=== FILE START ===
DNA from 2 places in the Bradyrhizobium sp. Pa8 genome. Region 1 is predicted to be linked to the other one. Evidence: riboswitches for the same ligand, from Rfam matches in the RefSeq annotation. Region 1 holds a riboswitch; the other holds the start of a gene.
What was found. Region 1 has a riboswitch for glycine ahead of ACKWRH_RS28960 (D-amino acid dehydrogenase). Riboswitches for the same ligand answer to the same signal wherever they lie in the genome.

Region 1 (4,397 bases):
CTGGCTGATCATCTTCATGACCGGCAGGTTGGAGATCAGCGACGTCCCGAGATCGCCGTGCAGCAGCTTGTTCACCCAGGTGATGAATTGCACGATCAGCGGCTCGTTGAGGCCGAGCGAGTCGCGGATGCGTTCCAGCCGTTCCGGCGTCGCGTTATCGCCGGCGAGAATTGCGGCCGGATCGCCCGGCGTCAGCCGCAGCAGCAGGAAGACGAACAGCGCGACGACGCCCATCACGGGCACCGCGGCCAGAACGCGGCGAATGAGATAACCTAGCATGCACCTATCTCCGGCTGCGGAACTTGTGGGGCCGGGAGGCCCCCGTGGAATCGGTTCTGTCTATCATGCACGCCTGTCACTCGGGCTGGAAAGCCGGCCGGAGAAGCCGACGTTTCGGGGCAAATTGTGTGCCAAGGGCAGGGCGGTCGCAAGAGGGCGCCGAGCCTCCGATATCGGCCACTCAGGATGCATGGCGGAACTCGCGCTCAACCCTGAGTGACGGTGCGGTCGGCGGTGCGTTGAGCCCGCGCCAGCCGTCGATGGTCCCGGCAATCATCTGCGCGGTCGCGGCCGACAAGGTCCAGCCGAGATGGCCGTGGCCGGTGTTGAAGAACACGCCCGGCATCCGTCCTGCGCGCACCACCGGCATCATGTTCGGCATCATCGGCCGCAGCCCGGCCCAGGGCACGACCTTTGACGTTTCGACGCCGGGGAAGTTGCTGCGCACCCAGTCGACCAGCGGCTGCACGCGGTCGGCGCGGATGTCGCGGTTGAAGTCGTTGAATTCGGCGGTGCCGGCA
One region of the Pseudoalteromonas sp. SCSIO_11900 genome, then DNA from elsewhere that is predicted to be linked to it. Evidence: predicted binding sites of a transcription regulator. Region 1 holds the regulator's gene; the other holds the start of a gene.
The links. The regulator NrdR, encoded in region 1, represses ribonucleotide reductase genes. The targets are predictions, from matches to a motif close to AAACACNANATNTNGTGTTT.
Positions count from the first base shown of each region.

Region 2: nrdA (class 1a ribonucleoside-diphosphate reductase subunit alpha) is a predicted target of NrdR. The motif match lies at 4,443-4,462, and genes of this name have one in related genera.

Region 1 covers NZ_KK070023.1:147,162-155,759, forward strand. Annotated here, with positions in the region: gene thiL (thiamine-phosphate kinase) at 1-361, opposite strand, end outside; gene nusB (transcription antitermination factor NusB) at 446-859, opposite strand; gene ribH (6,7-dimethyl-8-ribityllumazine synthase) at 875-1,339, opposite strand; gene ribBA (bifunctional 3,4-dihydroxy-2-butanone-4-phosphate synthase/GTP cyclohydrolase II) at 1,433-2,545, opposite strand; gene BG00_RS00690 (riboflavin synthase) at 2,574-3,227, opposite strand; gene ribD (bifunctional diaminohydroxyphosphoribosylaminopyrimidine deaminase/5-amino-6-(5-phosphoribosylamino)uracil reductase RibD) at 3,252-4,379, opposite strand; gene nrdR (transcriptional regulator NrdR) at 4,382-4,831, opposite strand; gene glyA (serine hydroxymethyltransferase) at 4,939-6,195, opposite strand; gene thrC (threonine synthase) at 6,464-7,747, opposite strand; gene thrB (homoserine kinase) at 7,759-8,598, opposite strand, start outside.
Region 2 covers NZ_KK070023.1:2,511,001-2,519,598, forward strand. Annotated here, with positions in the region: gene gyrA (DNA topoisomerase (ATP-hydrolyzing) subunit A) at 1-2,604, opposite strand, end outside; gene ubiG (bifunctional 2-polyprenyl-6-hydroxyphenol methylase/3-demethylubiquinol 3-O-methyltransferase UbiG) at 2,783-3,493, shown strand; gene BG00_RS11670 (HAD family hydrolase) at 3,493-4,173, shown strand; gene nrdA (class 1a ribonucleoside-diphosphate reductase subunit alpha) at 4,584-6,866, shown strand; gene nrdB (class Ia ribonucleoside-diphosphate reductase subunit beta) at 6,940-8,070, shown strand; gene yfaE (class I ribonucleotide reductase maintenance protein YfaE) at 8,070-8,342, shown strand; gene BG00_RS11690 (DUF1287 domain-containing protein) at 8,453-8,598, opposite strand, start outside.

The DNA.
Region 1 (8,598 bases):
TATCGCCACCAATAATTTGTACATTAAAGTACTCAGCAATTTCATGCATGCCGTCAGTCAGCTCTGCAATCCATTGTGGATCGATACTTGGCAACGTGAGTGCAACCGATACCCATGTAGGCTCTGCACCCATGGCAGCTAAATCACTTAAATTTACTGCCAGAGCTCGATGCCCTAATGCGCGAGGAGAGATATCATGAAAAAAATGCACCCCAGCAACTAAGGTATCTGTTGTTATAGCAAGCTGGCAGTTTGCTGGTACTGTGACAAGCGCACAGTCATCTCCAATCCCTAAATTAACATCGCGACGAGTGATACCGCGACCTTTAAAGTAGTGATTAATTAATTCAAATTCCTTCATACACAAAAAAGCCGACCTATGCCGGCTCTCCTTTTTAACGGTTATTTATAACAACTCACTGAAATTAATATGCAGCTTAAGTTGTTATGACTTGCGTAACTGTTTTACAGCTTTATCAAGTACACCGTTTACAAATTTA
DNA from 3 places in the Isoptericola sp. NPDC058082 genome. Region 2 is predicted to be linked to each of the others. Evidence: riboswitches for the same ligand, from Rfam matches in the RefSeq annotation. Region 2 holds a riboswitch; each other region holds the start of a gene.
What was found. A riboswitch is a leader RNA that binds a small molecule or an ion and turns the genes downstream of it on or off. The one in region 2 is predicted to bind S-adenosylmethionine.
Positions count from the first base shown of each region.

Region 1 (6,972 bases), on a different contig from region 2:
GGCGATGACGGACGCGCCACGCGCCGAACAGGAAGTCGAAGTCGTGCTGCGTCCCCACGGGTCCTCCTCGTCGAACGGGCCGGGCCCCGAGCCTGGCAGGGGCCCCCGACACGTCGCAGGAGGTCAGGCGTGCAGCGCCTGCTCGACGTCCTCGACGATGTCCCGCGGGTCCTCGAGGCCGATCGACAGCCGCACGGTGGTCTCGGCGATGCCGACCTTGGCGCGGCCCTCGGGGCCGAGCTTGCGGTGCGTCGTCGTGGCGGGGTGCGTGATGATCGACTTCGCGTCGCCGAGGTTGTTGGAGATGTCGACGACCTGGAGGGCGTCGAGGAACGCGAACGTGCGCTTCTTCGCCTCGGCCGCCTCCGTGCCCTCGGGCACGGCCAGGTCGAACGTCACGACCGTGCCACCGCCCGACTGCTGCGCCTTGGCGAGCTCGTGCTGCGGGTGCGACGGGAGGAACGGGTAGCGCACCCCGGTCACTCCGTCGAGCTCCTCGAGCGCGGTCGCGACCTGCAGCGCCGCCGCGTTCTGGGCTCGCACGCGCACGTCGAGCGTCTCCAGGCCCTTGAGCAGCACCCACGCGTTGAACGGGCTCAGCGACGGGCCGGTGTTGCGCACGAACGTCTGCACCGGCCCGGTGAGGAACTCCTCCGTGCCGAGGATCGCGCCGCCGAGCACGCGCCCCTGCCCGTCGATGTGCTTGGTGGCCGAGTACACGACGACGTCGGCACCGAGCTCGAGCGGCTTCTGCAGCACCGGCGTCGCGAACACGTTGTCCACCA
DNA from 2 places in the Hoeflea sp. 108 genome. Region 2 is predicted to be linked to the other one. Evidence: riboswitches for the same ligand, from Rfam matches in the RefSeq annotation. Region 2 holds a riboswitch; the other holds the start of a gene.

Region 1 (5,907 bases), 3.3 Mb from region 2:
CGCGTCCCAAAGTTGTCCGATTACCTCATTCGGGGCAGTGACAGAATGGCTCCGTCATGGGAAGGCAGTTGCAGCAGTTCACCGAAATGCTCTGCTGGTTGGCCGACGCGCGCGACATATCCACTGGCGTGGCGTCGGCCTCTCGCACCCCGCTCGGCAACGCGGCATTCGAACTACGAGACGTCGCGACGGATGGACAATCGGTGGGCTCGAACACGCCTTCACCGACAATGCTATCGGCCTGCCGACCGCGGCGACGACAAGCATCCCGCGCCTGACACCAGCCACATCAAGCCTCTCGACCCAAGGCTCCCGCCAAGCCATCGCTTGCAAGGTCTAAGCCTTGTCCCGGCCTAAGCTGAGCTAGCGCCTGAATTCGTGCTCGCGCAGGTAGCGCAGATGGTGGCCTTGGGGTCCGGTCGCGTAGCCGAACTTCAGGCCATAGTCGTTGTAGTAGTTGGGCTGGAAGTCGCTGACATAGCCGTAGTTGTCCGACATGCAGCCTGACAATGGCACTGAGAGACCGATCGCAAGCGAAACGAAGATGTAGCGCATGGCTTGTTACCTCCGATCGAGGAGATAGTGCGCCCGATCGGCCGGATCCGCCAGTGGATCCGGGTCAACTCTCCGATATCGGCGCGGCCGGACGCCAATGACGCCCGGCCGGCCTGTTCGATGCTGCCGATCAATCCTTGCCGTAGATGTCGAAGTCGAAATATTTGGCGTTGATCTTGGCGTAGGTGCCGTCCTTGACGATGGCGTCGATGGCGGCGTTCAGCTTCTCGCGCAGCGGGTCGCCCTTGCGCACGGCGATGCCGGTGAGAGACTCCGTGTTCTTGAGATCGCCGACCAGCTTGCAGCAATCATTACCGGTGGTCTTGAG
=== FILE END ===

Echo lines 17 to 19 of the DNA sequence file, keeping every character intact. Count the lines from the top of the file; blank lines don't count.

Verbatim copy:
Region 1 (6,972 bases), on a different contig from region 2:
GGCGATGACGGACGCGCCACGCGCCGAACAGGAAGTCGAAGTCGTGCTGCGTCCCCACGGGTCCTCCTCGTCGAACGGGCCGGGCCCCGAGCCTGGCAGGGGCCCCCGACACGTCGCAGGAGGTCAGGCGTGCAGCGCCTGCTCGACGTCCTCGACGATGTCCCGCGGGTCCTCGAGGCCGATCGACAGCCGCACGGTGGTCTCGGCGATGCCGACCTTGGCGCGGCCCTCGGGGCCGAGCTTGCGGTGCGTCGTCGTGGCGGGGTGCGTGATGATCGACTTCGCGTCGCCGAGGTTGTTGGAGATGTCGACGACCTGGAGGGCGTCGAGGAACGCGAACGTGCGCTTCTTCGCCTCGGCCGCCTCCGTGCCCTCGGGCACGGCCAGGTCGAACGTCACGACCGTGCCACCGCCCGACTGCTGCGCCTTGGCGAGCTCGTGCTGCGGGTGCGACGGGAGGAACGGGTAGCGCACCCCGGTCACTCCGTCGAGCTCCTCGAGCGCGGTCGCGACCTGCAGCGCCGCCGCGTTCTGGGCTCGCACGCGCACGTCGAGCGTCTCCAGGCCCTTGAGCAGCACCCACGCGTTGAACGGGCTCAGCGACGGGCCGGTGTTGCGCACGAACGTCTGCACCGGCCCGGTGAGGAACTCCTCCGTGCCGAGGATCGCGCCGCCGAGCACGCGCCCCTGCCCGTCGATGTGCTTGGTGGCCGAGTACACGACGACGTCGGCACCGAGCTCGAGCGGCTTCTGCAGCACCGGCGTCGCGAACACGTTGTCCACCA
DNA from 2 places in the Hoeflea sp. 108 genome. Region 2 is predicted to be linked to the other one. Evidence: riboswitches for the same ligand, from Rfam matches in the RefSeq annotation. Region 2 holds a riboswitch; the other holds the start of a gene.